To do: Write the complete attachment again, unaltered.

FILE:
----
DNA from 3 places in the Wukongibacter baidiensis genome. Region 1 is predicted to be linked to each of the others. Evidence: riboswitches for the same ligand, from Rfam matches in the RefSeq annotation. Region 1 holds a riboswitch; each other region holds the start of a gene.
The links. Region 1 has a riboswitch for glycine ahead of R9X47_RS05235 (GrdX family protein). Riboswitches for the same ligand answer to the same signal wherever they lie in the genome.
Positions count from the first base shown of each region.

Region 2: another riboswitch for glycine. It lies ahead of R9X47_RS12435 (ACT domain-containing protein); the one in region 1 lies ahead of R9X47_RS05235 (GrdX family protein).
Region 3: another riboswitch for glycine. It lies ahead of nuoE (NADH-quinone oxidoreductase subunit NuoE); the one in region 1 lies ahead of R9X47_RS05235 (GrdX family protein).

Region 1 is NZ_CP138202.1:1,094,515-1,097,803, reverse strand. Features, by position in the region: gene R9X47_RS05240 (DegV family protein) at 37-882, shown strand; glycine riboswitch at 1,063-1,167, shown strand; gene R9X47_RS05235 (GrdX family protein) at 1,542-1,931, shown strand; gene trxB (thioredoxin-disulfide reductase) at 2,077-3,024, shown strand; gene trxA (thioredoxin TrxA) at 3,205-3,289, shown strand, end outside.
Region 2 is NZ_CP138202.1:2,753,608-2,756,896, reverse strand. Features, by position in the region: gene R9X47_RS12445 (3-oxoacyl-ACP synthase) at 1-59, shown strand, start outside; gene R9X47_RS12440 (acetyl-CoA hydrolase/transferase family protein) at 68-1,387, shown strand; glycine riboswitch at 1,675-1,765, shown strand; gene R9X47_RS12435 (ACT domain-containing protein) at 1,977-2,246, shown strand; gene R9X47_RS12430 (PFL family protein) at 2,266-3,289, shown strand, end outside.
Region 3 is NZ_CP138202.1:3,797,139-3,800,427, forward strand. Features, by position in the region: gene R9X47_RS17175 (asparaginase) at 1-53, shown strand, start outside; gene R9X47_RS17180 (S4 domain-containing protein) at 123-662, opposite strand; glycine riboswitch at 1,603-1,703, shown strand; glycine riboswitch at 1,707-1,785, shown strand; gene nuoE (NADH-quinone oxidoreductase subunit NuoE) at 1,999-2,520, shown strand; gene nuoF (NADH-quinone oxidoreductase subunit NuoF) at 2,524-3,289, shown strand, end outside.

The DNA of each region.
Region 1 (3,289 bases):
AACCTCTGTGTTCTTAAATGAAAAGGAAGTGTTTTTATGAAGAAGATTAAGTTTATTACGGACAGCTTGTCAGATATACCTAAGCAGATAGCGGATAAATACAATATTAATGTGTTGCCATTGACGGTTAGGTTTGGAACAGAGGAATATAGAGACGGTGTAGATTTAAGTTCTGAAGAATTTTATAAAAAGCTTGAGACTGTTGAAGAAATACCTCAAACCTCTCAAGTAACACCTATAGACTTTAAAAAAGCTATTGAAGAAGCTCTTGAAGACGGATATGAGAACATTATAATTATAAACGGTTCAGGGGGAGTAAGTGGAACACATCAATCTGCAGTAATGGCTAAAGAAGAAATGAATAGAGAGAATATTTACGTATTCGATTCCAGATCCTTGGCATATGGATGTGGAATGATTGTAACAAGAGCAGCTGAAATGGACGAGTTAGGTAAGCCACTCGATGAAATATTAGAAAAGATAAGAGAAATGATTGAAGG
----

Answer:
DNA from 3 places in the Wukongibacter baidiensis genome. Region 1 is predicted to be linked to each of the others. Evidence: riboswitches for the same ligand, from Rfam matches in the RefSeq annotation. Region 1 holds a riboswitch; each other region holds the start of a gene.
The links. Region 1 has a riboswitch for glycine ahead of R9X47_RS05235 (GrdX family protein). Riboswitches for the same ligand answer to the same signal wherever they lie in the genome.
Positions count from the first base shown of each region.

Region 2: another riboswitch for glycine. It lies ahead of R9X47_RS12435 (ACT domain-containing protein); the one in region 1 lies ahead of R9X47_RS05235 (GrdX family protein).
Region 3: another riboswitch for glycine. It lies ahead of nuoE (NADH-quinone oxidoreductase subunit NuoE); the one in region 1 lies ahead of R9X47_RS05235 (GrdX family protein).

Region 1 is NZ_CP138202.1:1,094,515-1,097,803, reverse strand. Features, by position in the region: gene R9X47_RS05240 (DegV family protein) at 37-882, shown strand; glycine riboswitch at 1,063-1,167, shown strand; gene R9X47_RS05235 (GrdX family protein) at 1,542-1,931, shown strand; gene trxB (thioredoxin-disulfide reductase) at 2,077-3,024, shown strand; gene trxA (thioredoxin TrxA) at 3,205-3,289, shown strand, end outside.
Region 2 is NZ_CP138202.1:2,753,608-2,756,896, reverse strand. Features, by position in the region: gene R9X47_RS12445 (3-oxoacyl-ACP synthase) at 1-59, shown strand, start outside; gene R9X47_RS12440 (acetyl-CoA hydrolase/transferase family protein) at 68-1,387, shown strand; glycine riboswitch at 1,675-1,765, shown strand; gene R9X47_RS12435 (ACT domain-containing protein) at 1,977-2,246, shown strand; gene R9X47_RS12430 (PFL family protein) at 2,266-3,289, shown strand, end outside.
Region 3 is NZ_CP138202.1:3,797,139-3,800,427, forward strand. Features, by position in the region: gene R9X47_RS17175 (asparaginase) at 1-53, shown strand, start outside; gene R9X47_RS17180 (S4 domain-containing protein) at 123-662, opposite strand; glycine riboswitch at 1,603-1,703, shown strand; glycine riboswitch at 1,707-1,785, shown strand; gene nuoE (NADH-quinone oxidoreductase subunit NuoE) at 1,999-2,520, shown strand; gene nuoF (NADH-quinone oxidoreductase subunit NuoF) at 2,524-3,289, shown strand, end outside.

The DNA of each region.
Region 1 (3,289 bases):
AACCTCTGTGTTCTTAAATGAAAAGGAAGTGTTTTTATGAAGAAGATTAAGTTTATTACGGACAGCTTGTCAGATATACCTAAGCAGATAGCGGATAAATACAATATTAATGTGTTGCCATTGACGGTTAGGTTTGGAACAGAGGAATATAGAGACGGTGTAGATTTAAGTTCTGAAGAATTTTATAAAAAGCTTGAGACTGTTGAAGAAATACCTCAAACCTCTCAAGTAACACCTATAGACTTTAAAAAAGCTATTGAAGAAGCTCTTGAAGACGGATATGAGAACATTATAATTATAAACGGTTCAGGGGGAGTAAGTGGAACACATCAATCTGCAGTAATGGCTAAAGAAGAAATGAATAGAGAGAATATTTACGTATTCGATTCCAGATCCTTGGCATATGGATGTGGAATGATTGTAACAAGAGCAGCTGAAATGGACGAGTTAGGTAAGCCACTCGATGAAATATTAGAAAAGATAAGAGAAATGATTGAAGG